Apple's app store will no longer allow users to download a program that tracked the location and the number of deaths caused by U.S. drone strikes throughout the Middle East. The app, known as Metadata+, used texts and maps to document where drone strikes occurred. It was removed for violating Apple's rule against “excessively crude or objectionable content,” its developer said.
Josh Begley, a data artist and researcher for the news site the Intercept, put the app online in early 2014, using push notifications and information from the Bureau of Investigative Journalism to alert users when someone in Pakistan, Yemen, Somalia or elsewhere was killed in a U.S. drone attack. The app was rejected five times under the name Drone+, the Guardian reported Wednesday, before Apple ultimately accepted it as Metadata+. Begley told reporters that when it was removed, Apple said the app "contains content that many users would find objectionable.”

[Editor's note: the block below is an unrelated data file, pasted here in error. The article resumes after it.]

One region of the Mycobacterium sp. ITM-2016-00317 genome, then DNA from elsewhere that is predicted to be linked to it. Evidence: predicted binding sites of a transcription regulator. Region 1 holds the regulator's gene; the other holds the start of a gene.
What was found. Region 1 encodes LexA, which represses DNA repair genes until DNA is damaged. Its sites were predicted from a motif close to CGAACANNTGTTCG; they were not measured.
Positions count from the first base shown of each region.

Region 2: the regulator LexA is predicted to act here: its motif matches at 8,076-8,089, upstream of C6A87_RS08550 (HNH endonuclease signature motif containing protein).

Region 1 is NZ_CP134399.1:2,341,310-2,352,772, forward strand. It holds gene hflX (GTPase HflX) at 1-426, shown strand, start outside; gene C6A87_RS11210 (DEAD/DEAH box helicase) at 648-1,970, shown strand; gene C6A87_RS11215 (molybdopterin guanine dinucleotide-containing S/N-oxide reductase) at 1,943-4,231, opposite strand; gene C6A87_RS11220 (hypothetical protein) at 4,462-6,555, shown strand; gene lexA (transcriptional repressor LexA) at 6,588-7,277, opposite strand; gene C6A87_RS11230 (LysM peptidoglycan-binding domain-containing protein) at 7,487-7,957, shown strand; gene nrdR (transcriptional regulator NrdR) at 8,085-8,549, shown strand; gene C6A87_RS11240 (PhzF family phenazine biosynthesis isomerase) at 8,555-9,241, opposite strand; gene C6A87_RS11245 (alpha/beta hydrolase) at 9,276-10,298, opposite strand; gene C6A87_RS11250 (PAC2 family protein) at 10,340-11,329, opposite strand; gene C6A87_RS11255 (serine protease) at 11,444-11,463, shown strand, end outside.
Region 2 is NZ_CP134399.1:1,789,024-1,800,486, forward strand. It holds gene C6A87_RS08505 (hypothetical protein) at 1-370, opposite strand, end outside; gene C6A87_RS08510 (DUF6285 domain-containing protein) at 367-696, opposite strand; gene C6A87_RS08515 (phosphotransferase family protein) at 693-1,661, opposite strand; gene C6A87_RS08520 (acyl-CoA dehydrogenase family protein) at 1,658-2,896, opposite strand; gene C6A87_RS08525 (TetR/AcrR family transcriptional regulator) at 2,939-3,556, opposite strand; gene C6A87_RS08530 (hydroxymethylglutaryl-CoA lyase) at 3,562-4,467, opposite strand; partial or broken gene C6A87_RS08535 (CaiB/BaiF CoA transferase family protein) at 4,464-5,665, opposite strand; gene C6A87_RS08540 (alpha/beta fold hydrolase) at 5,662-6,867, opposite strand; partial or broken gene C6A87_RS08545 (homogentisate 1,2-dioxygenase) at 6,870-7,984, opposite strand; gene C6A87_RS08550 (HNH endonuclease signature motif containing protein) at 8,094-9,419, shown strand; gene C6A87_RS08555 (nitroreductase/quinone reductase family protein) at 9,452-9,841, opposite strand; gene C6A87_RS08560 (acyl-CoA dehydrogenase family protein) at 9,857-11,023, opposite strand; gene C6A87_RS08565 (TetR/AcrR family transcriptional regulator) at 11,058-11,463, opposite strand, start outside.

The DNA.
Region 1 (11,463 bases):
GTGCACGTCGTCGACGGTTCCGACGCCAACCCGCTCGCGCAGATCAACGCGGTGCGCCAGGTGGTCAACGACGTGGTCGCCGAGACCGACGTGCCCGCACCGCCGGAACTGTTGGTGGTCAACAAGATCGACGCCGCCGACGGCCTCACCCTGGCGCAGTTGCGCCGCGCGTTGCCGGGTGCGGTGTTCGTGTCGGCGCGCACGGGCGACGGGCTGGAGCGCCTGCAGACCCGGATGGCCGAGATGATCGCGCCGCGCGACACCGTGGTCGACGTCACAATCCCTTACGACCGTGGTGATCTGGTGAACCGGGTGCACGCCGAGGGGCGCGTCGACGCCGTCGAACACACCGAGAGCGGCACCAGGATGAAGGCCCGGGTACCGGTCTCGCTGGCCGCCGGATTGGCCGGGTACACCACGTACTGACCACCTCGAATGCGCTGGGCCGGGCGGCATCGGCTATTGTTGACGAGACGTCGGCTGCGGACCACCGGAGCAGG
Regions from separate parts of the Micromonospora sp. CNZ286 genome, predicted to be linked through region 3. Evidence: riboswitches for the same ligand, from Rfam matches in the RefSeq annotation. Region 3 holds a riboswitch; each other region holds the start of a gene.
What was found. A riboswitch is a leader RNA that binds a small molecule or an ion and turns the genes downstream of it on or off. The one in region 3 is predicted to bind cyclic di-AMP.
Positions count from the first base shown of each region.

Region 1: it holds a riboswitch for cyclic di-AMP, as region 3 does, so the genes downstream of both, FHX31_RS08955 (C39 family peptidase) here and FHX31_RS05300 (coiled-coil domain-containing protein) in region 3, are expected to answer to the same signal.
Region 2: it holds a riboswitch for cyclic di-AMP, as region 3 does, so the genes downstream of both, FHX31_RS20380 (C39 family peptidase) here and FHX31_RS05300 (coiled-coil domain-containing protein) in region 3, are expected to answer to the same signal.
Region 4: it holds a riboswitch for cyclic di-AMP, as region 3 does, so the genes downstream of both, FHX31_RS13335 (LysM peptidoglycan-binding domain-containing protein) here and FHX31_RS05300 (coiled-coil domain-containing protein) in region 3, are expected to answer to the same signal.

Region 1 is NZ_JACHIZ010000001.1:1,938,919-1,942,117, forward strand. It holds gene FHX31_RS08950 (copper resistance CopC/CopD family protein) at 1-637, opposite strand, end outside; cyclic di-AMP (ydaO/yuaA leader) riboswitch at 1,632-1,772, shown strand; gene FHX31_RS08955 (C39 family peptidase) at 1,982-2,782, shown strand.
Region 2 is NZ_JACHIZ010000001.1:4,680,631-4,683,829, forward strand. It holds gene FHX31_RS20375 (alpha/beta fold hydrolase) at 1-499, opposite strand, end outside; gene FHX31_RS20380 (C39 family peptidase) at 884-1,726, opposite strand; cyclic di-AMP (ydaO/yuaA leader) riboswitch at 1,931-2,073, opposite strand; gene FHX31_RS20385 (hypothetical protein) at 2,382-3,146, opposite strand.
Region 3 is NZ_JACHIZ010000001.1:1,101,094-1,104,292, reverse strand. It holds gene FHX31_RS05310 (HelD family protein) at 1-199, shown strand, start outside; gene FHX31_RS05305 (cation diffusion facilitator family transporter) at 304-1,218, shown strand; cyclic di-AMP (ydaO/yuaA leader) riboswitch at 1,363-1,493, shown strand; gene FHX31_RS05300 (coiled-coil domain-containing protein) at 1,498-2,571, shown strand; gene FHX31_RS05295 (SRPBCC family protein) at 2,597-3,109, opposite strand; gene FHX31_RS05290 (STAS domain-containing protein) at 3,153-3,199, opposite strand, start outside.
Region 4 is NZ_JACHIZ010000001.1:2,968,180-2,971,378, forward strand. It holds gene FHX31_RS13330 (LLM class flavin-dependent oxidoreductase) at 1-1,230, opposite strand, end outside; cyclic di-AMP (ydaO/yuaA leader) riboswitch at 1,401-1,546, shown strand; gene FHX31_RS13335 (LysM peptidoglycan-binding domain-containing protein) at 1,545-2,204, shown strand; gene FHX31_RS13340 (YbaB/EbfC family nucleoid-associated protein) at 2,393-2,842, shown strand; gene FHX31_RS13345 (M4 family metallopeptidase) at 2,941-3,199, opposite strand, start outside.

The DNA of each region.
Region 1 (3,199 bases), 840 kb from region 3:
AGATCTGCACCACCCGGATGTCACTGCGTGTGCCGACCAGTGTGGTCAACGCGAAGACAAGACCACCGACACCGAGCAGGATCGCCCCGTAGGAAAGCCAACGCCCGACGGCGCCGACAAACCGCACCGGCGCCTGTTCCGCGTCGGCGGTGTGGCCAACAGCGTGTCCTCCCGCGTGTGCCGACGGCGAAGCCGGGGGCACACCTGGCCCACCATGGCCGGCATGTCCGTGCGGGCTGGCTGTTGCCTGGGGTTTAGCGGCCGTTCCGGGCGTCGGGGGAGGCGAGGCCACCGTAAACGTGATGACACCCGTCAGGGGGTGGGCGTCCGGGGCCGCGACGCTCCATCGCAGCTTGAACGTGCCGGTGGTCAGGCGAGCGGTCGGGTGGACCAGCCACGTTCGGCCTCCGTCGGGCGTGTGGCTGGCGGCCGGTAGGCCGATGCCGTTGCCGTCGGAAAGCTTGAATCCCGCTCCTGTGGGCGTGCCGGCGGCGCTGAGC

Apple has been repeatedly criticized for its mixed enforcement of app rules in the app store. It has taken down games about sweatshops, child labor, the civil war in Syria and many others, though its company policy makes it clear Apple doesn't consider these blacklists as a form of censorship.
“We view Apps differently than books or songs, which we do not curate,” the App store rules state. “If you want to criticize a religion, write a book. If you want to describe sex, write a book or song or create a medical App.”
The policy apparently doesn't cover a variety of apps, including “Crappy Rud,” “Rack Stare,” and a multitude of apps that track area farts.
The company has also shown a willingness to reinstate apps it previously declared objectionable. This was on display when Apple rescinded a ban on many of the apps featuring the Confederate flag removed in the wake of the racially motivated shooting in Charleston, South Carolina.